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At a previous interview I have been asked the question: 'From 0 to 10, how do you rate yourself as a programmer?'

I found it a very hard question to answer as I am not aware of a metric to measure how good my skills are. Moreover, knowing how well you perform would be useful to understand what you need to improve to be a better programmer.

So is there a way to know how well you do your work?

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closed as not constructive by Kev Nov 15 '11 at 0:35

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by height...... –  blu Jun 29 '09 at 15:45

24 Answers 24

up vote 40 down vote accepted

Call up your previous employer and talk to whoever inherited all your old code. They'll tell you how good of a programmer you are. ;)

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so very true. :) –  jop Sep 21 '08 at 9:21
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That is assuming, of course, that THEY understand enough to give a proper appraisal. –  AviD Sep 21 '08 at 10:32
    
I had a small subsystem once which was WAY too complex - everybody that saw the code was praising it nonstop, because none of them understood it.... :$ (Too be fair to myself, the complexity was a result of a very complex requirement, but still...) –  AviD Sep 21 '08 at 10:34
    
Why should he/she tell you the truth? To some people i really don't like, i didn't tell them my opinion, instead i told them what they WANTED to hear. That's a bad habit, i know. But to someone who is immune to feedback, what should you tell him? The truth or keep him think to be good (and make him happy?). So this answer is only an option if your can trust the "successor". This might be even the usual case, but who knows.... –  dz. Mar 1 '10 at 9:33
    
This doesn't work when the person who inherited the code has a not-written-here syndrome or is too novice. –  Gerald Kaszuba Apr 24 '12 at 22:58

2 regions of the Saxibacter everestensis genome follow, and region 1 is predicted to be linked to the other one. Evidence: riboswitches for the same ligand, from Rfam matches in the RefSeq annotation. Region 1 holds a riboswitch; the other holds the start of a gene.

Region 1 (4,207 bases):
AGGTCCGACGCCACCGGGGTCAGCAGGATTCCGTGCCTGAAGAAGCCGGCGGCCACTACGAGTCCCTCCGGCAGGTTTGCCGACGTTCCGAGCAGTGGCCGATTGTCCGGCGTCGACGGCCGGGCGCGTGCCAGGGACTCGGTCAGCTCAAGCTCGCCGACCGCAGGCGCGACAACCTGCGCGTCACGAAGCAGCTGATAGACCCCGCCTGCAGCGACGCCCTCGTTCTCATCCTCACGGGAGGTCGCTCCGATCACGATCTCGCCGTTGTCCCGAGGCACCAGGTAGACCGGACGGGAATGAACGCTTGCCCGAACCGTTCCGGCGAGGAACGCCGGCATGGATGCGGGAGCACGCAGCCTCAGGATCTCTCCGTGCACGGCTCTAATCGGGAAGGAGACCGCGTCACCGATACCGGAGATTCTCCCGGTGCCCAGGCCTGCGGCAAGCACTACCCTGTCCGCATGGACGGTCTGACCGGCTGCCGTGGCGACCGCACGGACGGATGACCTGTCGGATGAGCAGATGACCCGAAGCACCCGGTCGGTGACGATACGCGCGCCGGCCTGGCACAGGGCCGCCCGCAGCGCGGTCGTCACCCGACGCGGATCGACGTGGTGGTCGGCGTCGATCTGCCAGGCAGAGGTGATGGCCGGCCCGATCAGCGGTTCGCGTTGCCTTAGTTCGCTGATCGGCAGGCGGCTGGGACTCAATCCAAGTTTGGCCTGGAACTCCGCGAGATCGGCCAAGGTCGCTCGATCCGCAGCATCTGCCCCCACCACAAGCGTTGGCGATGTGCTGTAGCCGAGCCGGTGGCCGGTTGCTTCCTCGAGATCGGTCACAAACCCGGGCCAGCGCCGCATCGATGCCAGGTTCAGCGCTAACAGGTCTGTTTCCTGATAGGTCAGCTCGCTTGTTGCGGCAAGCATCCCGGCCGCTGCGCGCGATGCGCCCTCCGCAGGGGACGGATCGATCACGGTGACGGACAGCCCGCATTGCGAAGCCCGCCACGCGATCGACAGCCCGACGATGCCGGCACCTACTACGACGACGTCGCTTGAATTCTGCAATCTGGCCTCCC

That's a hard question. From a purely introspective standpoint, I think that one of the best metrics of "good programmership" is this: How much do you enjoy your craft? I've met plenty of developers, some of them very good, but I've never known anyone who was a 9-5 developer and managed anything better than mediocre results.

Of course, looking inward isn't the best way of measuring competency. I should think that your fellow programmers would be able to give you a fairly solid answer. There's social etiquette involved in phrasing such a question, but the potential is still there. In my experience, those you work with are going to have the best understanding of how well you're doing, if only because they're the ones who have to clean up the mess if you make a mistake. :-)

Final tidbit: programming is problem solving, pure and simple. Think about how you approach hard problems that come your way. First, how do you emotionally react to a tough challenge? And second, what is your code going to look like? Do you just hack your way blindly through the jungle until you arrive at some sort of result, or is your approach methodical, well-measured and (most importantly) heavily researched? The really good programmers aren't the ones who know everything or who can implement Dijkstra's algorithm in eight languages cold, they're the ones who spend hours pouring over text books and obscure blogs to find that tiny nugget of an idea which just so happens to be crucial to the issue at hand. If you have the patience and passion to work your way through a deep challenge, as well as the humility to look to others for ideas, then you're well on your way to that "10".